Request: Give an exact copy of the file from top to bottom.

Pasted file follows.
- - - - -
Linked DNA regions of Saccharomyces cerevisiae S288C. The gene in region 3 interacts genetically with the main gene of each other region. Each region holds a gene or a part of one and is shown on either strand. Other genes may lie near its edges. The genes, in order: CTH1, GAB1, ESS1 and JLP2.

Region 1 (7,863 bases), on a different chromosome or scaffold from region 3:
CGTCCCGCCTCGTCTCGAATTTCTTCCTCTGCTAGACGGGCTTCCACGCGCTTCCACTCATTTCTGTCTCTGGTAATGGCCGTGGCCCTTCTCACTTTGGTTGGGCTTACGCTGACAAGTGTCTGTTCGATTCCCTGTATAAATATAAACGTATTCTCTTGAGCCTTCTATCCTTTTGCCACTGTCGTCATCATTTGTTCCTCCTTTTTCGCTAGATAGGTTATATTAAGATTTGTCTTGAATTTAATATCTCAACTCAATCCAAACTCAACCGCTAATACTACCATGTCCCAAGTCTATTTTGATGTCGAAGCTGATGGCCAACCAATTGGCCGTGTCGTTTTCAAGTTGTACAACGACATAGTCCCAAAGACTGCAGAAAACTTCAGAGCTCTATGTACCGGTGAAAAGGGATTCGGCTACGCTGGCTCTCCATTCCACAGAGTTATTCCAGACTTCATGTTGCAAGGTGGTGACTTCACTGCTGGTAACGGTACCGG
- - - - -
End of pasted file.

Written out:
Linked DNA regions of Saccharomyces cerevisiae S288C. The gene in region 3 interacts genetically with the main gene of each other region. Each region holds a gene or a part of one and is shown on either strand. Other genes may lie near its edges. The genes, in order: CTH1, GAB1, ESS1 and JLP2.

Region 1 (7,863 bases), on a different chromosome or scaffold from region 3:
CGTCCCGCCTCGTCTCGAATTTCTTCCTCTGCTAGACGGGCTTCCACGCGCTTCCACTCATTTCTGTCTCTGGTAATGGCCGTGGCCCTTCTCACTTTGGTTGGGCTTACGCTGACAAGTGTCTGTTCGATTCCCTGTATAAATATAAACGTATTCTCTTGAGCCTTCTATCCTTTTGCCACTGTCGTCATCATTTGTTCCTCCTTTTTCGCTAGATAGGTTATATTAAGATTTGTCTTGAATTTAATATCTCAACTCAATCCAAACTCAACCGCTAATACTACCATGTCCCAAGTCTATTTTGATGTCGAAGCTGATGGCCAACCAATTGGCCGTGTCGTTTTCAAGTTGTACAACGACATAGTCCCAAAGACTGCAGAAAACTTCAGAGCTCTATGTACCGGTGAAAAGGGATTCGGCTACGCTGGCTCTCCATTCCACAGAGTTATTCCAGACTTCATGTTGCAAGGTGGTGACTTCACTGCTGGTAACGGTACCGG